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Good Friday Processional

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Inca Stonework

 

Also in Cusco I visited the Inka Museum (15 soles), and learned more about the history of the area, both before, during, and after the Inca Empire.

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Pre-Inca vase

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One of Bingham’s original photos

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Quipu

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Mummies

 

A short Inca history lesson: Pachacuti  Yupanqui (his name meant “Cataclysm”) was the ruler of the Incas from 1438-1471, and he built the royal estates of Coricancha, Machu Picchu, Pisac, and Ollentaytambo. When an Inca ruler died, one son received his estates, while his other son received his title, and had to build new estates.  Pachacuti’s son Tupac Inca (“Inca” meant “noble”)  ruled next, from 1471-1493, and built the estates of Chinchero and Choquequirao.  Tupac’s son Huayna Capac  (“Capac” meant “ruler”) ruled from 1493-1527, and built Quespiwanka and Tombebamba. When he died the Inca empire stretched from Ecuador to Bolivia, and when the Spanish encountered the Inca near Quito in 1531, the Inca empire was still fractured from a civil war between  Huayna Capac’s sons Atahualpa and Huascar (who lost). The conquistador Pizarro invited Atahualpa to a ceremonial dinner, and when Atahualpa attended with only 5,000 unarmed men, Pizarro took the initiative to slaughter them all in under an hour (no losses to the Spanish).  Pizarro kept Atahualpa alive, and was promised a treasure of a room of gold, and two of silver.  Incas scoured the empire and stripped their temples of the precious metals, but after delivery, Pizarro killed Atahualpa anyway (1532). His younger brother, Tupac Hualpa, was a puppet ruler for the Spanish, and later their younger brother Manco Inca Yupanqui staged a last rebellion against the Spanish, engaging them in geurilla warfare and evading them for 36 years.  Manco Inca Yupanqui’s sister/wife was brutally murdered by the Spanish in the main Cusco square when he rebelled against the Spanish.  Manco Inca is generally regarded as the last true Inca ruler (1536-1572), although as several members of the Inca royal family did inter-marry with the Spanish nobility, the Inca line did live on for many years after the Spanish conquest.

After a day of walking around the historic district, and sitting on the restaurant balconies along Plaza des Armas watching the processions, it was time for bed, and my three flights that would get me back home the next day.

 

 

Barcelona and Andorra: December 2015

Upon realizing I hadn’t left the US for six months (the longest I’ve ever gone without using my passport), I knew we had to decide on Christmas break plans and buy some plane tickets.  We decided on Barcelona, because we figured they would have a mild December climate, and Andorra, only three hours away by bus.

Barcelona was a great temperature and there was no end of things to do.  We started off with a free Sandeman’s walking tour through the Gothic and El Born quarters.  It was a good overview of some Catalonian history and the sights there- the cathedral, Roman ruins, Jewish synagogues, the Spanish civil war.  We stayed on for their Modernisme/Gaudi tour and had a really good explanation of buildings such as Casa Batllo, Casa Mila, and Casa Lleo-Morera in the Eixample district, and of course the Sagrada Familia(outside only).  We stayed on with our group for the Tapas Tour, which wasn’t all that great, but we actually had fun chatting with the people we had been around all day and got to try three new tapas bars, so it wasn’t a total loss!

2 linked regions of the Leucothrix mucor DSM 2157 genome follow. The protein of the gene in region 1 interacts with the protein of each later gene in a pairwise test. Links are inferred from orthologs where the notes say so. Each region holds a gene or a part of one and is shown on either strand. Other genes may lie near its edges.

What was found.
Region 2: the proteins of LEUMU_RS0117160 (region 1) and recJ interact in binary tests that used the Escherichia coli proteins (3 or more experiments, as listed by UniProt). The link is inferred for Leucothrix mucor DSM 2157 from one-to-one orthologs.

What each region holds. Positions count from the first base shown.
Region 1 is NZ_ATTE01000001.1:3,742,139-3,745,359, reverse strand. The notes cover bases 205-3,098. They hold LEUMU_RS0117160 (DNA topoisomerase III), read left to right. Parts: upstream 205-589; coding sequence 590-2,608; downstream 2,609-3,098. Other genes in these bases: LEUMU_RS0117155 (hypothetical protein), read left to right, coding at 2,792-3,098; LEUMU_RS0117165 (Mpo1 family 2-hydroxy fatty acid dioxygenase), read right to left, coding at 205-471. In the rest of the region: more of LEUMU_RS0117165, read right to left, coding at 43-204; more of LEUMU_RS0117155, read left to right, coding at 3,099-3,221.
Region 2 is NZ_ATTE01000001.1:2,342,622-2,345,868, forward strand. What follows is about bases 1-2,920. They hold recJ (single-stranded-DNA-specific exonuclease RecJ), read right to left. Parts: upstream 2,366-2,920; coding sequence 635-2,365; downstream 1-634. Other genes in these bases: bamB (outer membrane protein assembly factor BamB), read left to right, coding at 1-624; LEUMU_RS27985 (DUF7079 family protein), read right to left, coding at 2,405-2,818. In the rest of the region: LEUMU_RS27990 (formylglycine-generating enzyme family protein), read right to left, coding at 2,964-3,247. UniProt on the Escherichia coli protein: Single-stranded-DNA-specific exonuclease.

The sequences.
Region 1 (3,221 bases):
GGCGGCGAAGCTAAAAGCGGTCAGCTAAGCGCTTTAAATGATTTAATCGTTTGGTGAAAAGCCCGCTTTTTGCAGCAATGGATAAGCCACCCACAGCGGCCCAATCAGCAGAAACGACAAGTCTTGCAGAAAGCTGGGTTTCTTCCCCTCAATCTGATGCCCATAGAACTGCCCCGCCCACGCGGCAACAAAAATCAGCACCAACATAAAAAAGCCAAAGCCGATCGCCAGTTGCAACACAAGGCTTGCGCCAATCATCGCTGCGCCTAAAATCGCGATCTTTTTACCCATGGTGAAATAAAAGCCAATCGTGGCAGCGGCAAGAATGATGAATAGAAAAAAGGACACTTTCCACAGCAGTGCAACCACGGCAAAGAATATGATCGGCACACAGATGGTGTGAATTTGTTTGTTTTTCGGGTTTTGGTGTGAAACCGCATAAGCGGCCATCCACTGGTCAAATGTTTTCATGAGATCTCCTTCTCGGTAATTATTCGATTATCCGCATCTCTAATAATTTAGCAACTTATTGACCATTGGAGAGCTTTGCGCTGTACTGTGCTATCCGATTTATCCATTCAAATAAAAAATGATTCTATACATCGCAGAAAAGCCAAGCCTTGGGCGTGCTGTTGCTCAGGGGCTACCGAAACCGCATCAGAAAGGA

We stayed in a hotel on Las Ramblas, just yards away from Placa Catalonya, and our room overlooked the walled-in garden of a neighboring hotel.  There were no street traffic noises and it was very pleasant to be able to sleep with our balcony doors open and hear the bells toll the hour.

The following day we took the train out to Montserrat.  We purchased the combination ticket from Plaza Espanya, which got us the train ride out there, the cable car to the monastery, a short video about the place, and then rides on the two funiculars to various points on the mountain. It was a calm clear day and a lovely temperature; really great for walking.  There was so much beauty inside the church and the statue of the black-faced Madonna, La Moreneta.

 

 

 

On Christmas day, we reserved tickets for Sagrada Familia and used our T-10 metro pass (ten rides for ten euros, a great deal!).  Seeing the inside of the church was amazing.  The stain glass windows, the columns, the soaring heights… everything.  What a beautiful place.  And to think of what it will look like in 2026, when it is scheduled for completion!  Not done with Gaudi yet, we headed up the hill to Park Guell, to see some more of his architectural beauty.

The next day we went to Sants Estacion and took the Direct Bus to Andorra. We stayed in Andorra la Vella, which took three hours by bus (25 Euro).  Aside from skiing or hiking, there’s not much to do in Andorra besides duty free shop, so we decided that would be a perfect evening to take in the new Star Wars movie.  We also enjoyed some smoked salmon and a bottle of 2 Euro wine that night, specially chosen because it was named after our friend Chantal.  Not bad for 2 euro!

On Sunday, after walking around the old district of Andorra- a very quaint little area of cobblestone streets and 16th century buildings- we took the bus back to Barcelona.  This time we stayed in the Sants/Tarragona area, in a very nice hotel, but one that unfortunately had a lot of traffic noise, so we had to sleep with the windows shut.  We had a great meal that night at a restaurant on top of Arenas- some amazing eggplant starters and then a great bistecca.